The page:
Document Sample
Goal_Setting_the_SMART_Way Powered By Docstoc
Goal Setting the SMART Way

Word Count:

A no-nonsense plan for setting goals.

setting goals, goals, achieving goals

Article Body:
Goal setting is a task that is often overlooked until the New Year, when
people decide to set resolutions. However, these resolutions are nothing
more than wishes and are far from what we would call "goals". Hence these
"so called" goals have very little chance of being realized. Just ask any
fitness club owner when the greatest number of sign-ups occur and when
the greatest number of drop-outs occur. Clearly, these "resolutions"
don't work!
So just what does work?

When it matters and you really want to accomplish your task, you will
want to use tried and true goal setting techniques. Among the more
successful methods is the SMART method of setting goals. SMART=Specific
Measurable Attainable Realistic Time-sensitive.

Goal setting starts with making sure that your goals are indeed SMART.
Let's examine this briefly shall we.
A goal cannot be something general. It must be substantial and detailed.
The goal must answer the questions who, what, where, when, how, and why.
As an example, if your goal is to get a raise, this is not specific
enough and doesn't meet our criteria. If your goal is to get a 10% raise
within 6 months, this is specific.
Measurable means exactly that. Your goal must be able to be measured or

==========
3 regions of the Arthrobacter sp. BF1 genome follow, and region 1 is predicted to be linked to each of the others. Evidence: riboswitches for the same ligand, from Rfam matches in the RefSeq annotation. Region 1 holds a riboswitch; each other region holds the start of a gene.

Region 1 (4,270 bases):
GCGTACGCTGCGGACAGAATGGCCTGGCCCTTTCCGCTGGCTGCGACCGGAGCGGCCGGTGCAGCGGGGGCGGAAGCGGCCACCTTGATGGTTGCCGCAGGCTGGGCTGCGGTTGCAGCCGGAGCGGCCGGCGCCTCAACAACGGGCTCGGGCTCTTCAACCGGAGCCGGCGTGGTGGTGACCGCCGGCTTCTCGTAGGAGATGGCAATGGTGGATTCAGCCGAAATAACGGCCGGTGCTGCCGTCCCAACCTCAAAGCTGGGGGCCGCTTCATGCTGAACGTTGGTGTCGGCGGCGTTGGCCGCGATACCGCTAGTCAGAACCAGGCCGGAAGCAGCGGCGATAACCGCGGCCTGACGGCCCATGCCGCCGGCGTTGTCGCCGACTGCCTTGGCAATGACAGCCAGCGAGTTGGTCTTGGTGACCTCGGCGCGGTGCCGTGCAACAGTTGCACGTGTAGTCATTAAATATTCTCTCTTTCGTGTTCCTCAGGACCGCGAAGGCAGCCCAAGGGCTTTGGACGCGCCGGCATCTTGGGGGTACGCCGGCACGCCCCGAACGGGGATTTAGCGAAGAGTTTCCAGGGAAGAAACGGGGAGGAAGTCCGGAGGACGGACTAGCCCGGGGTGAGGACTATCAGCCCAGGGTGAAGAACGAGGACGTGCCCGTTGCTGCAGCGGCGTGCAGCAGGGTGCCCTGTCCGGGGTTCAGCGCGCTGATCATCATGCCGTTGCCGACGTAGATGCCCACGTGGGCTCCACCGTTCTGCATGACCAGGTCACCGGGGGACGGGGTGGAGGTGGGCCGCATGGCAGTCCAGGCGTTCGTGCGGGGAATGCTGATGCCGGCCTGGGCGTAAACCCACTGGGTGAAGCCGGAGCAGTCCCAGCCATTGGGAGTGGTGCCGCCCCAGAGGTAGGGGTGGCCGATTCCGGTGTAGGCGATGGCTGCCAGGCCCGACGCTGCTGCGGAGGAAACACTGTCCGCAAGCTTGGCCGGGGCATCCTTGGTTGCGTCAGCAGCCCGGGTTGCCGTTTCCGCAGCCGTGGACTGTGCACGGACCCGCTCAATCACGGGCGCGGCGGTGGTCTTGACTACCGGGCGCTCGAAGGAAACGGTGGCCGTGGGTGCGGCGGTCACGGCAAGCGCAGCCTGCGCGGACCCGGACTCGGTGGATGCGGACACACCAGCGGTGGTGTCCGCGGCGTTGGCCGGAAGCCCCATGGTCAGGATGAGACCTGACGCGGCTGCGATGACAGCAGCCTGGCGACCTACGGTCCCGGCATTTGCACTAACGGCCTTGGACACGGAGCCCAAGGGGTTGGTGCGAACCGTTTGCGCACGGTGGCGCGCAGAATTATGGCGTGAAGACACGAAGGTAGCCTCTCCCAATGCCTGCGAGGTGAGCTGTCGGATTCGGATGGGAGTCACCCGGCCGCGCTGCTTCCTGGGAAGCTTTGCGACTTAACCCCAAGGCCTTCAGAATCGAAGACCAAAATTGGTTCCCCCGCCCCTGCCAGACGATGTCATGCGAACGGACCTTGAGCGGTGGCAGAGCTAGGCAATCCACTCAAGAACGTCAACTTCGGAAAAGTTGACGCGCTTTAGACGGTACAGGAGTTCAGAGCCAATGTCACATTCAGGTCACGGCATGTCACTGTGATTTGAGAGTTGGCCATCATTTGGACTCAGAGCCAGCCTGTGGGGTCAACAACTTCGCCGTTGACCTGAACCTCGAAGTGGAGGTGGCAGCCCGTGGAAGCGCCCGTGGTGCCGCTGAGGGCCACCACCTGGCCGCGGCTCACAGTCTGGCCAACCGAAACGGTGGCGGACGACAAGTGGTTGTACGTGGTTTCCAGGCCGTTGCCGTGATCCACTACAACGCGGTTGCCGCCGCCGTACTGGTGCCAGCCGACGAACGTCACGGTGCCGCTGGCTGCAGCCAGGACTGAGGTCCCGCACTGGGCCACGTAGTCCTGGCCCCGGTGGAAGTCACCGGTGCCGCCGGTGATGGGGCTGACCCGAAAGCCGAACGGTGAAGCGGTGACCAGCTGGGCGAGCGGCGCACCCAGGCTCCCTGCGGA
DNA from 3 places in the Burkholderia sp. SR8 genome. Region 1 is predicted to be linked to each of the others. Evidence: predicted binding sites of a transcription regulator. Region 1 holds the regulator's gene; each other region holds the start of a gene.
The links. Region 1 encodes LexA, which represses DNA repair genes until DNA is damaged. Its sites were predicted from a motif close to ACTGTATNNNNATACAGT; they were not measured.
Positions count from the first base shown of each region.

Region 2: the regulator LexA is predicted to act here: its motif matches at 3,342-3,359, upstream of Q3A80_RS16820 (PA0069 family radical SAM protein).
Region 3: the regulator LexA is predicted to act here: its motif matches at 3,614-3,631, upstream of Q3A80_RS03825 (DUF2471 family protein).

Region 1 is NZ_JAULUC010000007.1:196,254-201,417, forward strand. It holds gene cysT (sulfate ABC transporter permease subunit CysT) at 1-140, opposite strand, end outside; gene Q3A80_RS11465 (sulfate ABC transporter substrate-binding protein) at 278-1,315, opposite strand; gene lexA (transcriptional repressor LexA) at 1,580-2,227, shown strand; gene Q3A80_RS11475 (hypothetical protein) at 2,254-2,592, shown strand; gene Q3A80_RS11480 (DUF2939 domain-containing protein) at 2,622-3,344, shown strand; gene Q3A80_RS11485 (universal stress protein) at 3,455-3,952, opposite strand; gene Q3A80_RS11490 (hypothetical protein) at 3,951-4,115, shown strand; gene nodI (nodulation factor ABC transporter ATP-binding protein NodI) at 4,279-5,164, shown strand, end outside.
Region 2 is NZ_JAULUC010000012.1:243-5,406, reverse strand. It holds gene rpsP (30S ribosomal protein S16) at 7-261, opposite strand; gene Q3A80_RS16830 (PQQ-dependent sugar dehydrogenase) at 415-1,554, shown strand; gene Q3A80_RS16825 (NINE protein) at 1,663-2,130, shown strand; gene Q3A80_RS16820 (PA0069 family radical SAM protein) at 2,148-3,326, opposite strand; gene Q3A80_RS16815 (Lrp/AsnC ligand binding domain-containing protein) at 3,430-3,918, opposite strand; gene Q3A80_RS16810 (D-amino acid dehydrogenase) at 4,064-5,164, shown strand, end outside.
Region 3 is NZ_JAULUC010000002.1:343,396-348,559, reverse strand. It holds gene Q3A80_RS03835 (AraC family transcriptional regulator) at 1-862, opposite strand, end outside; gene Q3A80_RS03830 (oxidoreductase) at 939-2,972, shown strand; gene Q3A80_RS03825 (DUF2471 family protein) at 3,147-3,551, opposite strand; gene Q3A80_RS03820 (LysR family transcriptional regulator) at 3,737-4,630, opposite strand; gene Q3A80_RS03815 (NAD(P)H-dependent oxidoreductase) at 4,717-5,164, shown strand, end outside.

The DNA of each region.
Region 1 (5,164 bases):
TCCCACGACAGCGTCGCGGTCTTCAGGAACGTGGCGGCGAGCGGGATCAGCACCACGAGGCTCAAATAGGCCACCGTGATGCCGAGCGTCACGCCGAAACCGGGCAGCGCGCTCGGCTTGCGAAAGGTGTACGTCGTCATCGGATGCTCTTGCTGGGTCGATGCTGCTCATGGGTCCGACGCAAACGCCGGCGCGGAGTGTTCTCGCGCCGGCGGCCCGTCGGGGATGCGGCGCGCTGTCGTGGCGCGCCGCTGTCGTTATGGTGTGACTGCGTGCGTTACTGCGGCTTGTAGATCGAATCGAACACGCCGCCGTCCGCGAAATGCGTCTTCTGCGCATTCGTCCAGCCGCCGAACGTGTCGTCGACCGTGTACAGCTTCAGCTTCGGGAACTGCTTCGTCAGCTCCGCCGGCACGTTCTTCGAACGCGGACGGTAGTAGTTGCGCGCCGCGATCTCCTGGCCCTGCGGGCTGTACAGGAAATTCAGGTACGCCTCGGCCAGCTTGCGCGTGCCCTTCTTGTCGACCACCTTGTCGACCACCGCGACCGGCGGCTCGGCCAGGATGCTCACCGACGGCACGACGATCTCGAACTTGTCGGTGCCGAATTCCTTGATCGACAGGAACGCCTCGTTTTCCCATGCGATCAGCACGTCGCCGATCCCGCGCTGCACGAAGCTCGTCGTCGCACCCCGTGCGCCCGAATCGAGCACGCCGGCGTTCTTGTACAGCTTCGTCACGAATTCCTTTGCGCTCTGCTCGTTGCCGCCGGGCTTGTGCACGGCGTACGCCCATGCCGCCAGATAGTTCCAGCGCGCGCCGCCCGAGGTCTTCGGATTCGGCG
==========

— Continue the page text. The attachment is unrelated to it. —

quantified. In the above example, a raise is not quantifiable, but a 10%
raise is definitely quantifiable because the 10% number can be counted
and verified.

A goal is attainable when it is realistic or feasable given your skills
and resources. If you wish to be a pilot in 2 days and you have no money
and no one to teach you, this may be considered "unattainable".

Realistic refers to your goal being "reasonable", meaning you are not 35
years old and setting a goal to have 3 kids before you turn 36! Your goal
must be reasonable or surely you will have no chance of achieving it
under any circumstances. This doesn't mean that goals that are
"impossible" to achieve should not be attempted. History has shown us
that what seems "impossible" to achieve for most people is indeed quite
possible for others to achieve under the proper circumstances.
Lastly, "time sensitive" refers to all goals having a completion date.
This is what separates goals from activities, activities do not require
an end date. This is a very important distinction between a goal and an
activity. Using our previous example, obtaining a 10% salary raise during
your lifetime is not the same as a 10% raise within 6 months.

We certainly hope the above information will aid you in setting and
achieving more goals during your lifetime. For further information, be
sure to check out the many goal setting resources available to you
online. In fact, make that your first goal!

Shared By: